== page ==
Thursday, April 30, 2009
Doves album review
Kingdom of Rust
In a previous incarnation as ‘90s dance outfit Sub Sub, Manchester, England ’s Doves enjoyed a successful club hit. So there were high expectations for 2000 debut disc Lost Souls. The trio didn’t disappoint, thanks to some gauzy Verve/Radiohead atmospherics. It was nominated for the Mercury Music Prize, as was lush follow up Last Broadcast. The melodic grandeur continued on Some Cities.
Now, after a four-year absence, Doves are back and the schizophrenic results are mixed at best. While the band is no stranger to lengthy tunes, several wear out their welcome by the five-minute mark. The stream of consciousness lyrics are average and few enrapture the listener like before.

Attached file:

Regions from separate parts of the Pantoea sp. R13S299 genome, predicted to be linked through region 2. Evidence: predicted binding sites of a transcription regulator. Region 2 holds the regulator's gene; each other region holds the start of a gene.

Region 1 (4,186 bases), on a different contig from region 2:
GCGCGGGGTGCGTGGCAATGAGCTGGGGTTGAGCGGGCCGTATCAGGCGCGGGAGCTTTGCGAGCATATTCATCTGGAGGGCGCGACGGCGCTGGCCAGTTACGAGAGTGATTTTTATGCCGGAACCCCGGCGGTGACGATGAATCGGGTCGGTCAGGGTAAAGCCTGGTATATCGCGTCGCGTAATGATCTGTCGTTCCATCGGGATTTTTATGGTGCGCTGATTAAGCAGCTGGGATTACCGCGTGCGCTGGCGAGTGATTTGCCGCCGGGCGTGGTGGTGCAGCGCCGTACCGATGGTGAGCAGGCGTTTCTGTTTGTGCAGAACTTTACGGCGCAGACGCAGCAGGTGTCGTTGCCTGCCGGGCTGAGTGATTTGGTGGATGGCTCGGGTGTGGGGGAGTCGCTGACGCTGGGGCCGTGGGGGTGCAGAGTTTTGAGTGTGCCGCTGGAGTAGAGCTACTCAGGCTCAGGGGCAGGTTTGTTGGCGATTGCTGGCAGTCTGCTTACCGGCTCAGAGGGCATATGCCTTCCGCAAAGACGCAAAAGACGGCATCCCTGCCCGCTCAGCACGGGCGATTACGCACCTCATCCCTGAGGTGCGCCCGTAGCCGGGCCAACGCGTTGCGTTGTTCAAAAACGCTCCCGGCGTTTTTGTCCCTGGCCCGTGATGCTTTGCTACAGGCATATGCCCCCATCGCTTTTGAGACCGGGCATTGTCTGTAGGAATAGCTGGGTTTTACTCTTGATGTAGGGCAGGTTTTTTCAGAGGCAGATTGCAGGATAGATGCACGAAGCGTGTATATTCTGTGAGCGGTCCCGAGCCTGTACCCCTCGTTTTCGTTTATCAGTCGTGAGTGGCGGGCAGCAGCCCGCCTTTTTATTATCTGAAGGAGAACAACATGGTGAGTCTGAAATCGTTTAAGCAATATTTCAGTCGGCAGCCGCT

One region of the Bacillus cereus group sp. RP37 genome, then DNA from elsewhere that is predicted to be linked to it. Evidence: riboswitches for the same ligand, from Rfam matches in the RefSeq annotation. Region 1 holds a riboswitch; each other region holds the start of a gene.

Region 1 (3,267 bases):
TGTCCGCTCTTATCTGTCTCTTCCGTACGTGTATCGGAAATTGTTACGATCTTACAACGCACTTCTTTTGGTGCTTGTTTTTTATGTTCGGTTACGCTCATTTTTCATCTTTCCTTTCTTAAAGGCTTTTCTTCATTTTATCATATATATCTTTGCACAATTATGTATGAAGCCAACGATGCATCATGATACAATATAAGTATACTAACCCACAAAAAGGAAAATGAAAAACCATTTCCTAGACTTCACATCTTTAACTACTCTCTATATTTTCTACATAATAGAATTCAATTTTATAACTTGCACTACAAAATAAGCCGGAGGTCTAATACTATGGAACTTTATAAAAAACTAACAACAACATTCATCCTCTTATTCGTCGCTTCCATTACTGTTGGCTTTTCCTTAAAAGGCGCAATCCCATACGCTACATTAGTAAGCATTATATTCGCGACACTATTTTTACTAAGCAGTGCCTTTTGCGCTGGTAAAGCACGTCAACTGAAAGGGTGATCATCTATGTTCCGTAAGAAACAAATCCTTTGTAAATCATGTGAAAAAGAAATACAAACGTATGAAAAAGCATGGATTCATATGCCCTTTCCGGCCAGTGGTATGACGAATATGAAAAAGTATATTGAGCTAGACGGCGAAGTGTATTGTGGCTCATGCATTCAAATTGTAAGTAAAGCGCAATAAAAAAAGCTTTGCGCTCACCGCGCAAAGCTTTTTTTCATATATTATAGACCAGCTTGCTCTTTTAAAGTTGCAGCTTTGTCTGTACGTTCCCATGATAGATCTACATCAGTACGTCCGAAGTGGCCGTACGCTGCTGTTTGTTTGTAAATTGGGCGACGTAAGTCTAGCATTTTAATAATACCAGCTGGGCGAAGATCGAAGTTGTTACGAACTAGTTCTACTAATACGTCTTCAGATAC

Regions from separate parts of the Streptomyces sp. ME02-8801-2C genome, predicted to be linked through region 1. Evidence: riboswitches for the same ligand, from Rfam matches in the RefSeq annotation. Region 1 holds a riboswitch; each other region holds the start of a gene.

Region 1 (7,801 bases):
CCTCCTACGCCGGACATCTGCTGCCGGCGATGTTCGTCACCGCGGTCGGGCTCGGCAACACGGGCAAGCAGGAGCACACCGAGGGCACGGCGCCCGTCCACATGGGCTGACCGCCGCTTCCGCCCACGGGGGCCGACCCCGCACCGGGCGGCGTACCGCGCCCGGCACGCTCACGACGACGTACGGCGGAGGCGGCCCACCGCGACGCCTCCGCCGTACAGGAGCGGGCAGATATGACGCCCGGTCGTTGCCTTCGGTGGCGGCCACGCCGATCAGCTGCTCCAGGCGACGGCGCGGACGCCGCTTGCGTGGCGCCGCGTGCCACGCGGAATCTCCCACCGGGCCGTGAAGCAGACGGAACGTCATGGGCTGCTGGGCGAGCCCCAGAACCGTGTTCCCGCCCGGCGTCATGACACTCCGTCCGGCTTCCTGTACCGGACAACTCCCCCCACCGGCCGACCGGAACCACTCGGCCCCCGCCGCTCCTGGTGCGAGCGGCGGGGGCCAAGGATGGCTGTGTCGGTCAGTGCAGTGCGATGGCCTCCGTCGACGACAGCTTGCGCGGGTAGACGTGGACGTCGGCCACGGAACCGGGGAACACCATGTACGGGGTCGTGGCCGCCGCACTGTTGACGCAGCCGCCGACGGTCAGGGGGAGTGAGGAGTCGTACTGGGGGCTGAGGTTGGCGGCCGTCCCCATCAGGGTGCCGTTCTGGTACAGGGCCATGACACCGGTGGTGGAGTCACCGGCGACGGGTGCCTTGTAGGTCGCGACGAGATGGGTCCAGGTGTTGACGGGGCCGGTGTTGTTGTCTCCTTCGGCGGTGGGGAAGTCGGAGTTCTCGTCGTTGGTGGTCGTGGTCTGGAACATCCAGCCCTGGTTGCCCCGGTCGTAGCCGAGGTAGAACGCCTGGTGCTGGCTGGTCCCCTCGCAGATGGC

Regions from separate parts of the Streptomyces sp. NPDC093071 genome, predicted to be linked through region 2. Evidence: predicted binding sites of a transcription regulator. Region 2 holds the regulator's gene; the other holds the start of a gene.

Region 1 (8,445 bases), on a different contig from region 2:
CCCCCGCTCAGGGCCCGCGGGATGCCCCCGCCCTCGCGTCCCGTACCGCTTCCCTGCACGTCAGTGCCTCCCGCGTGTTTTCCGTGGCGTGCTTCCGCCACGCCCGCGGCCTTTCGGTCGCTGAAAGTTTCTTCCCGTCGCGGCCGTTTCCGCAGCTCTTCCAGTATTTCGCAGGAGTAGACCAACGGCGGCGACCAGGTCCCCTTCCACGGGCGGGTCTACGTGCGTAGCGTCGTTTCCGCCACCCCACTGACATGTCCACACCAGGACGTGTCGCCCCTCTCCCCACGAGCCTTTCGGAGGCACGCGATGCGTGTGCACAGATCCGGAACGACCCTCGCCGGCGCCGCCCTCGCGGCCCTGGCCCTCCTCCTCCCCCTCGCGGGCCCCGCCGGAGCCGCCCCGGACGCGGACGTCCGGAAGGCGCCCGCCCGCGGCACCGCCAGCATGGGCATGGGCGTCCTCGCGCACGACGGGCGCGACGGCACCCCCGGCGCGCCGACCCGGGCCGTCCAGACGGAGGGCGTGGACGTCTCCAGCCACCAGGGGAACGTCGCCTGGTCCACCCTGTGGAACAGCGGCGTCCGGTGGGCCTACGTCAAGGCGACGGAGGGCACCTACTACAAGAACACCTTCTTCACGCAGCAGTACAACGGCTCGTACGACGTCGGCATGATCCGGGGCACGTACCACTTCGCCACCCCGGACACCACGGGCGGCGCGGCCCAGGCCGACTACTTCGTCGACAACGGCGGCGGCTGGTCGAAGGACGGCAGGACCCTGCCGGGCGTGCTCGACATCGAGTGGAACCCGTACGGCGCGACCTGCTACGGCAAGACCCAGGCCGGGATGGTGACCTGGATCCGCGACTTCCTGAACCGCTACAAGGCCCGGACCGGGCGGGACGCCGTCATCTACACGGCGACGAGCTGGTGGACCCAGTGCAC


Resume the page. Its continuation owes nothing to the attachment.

A Kraftwerk-inspired “Jetstream” finds guitarist/backing vocalist Jez Williams singing in a fragile voice amid fluttering synths and ferocious guitars. The ominous title track is vaguely cinematic. “Outsiders” races ahead like mid-period Pink Floyd, thanks to a squelching bassline and dense, spacey sounds, while “Greatest Denier” mixes children’s playground noises, dreamily floating vocals and circuitous guitars.
John Leckie (Stone Roses) produced prog rock-leaning “Winter Hill,” driven by an idyllic looped pattern and “10.03” (the title refers to a subway train stop). Here, things start sparsely, then build into a guitar maelstrom with Jez’s undecipherable repeated mantra and bombastic drums.
Among the saving graces: fittingly titled “Spellbound,” awash in keyboards and cascading acoustic guitars; the Gang of Four-styled dub funk of “Compulsion,” where Jez really gets to shine and total rocker “House of Mirrors,” complete with sinister vocals and guitar feedback.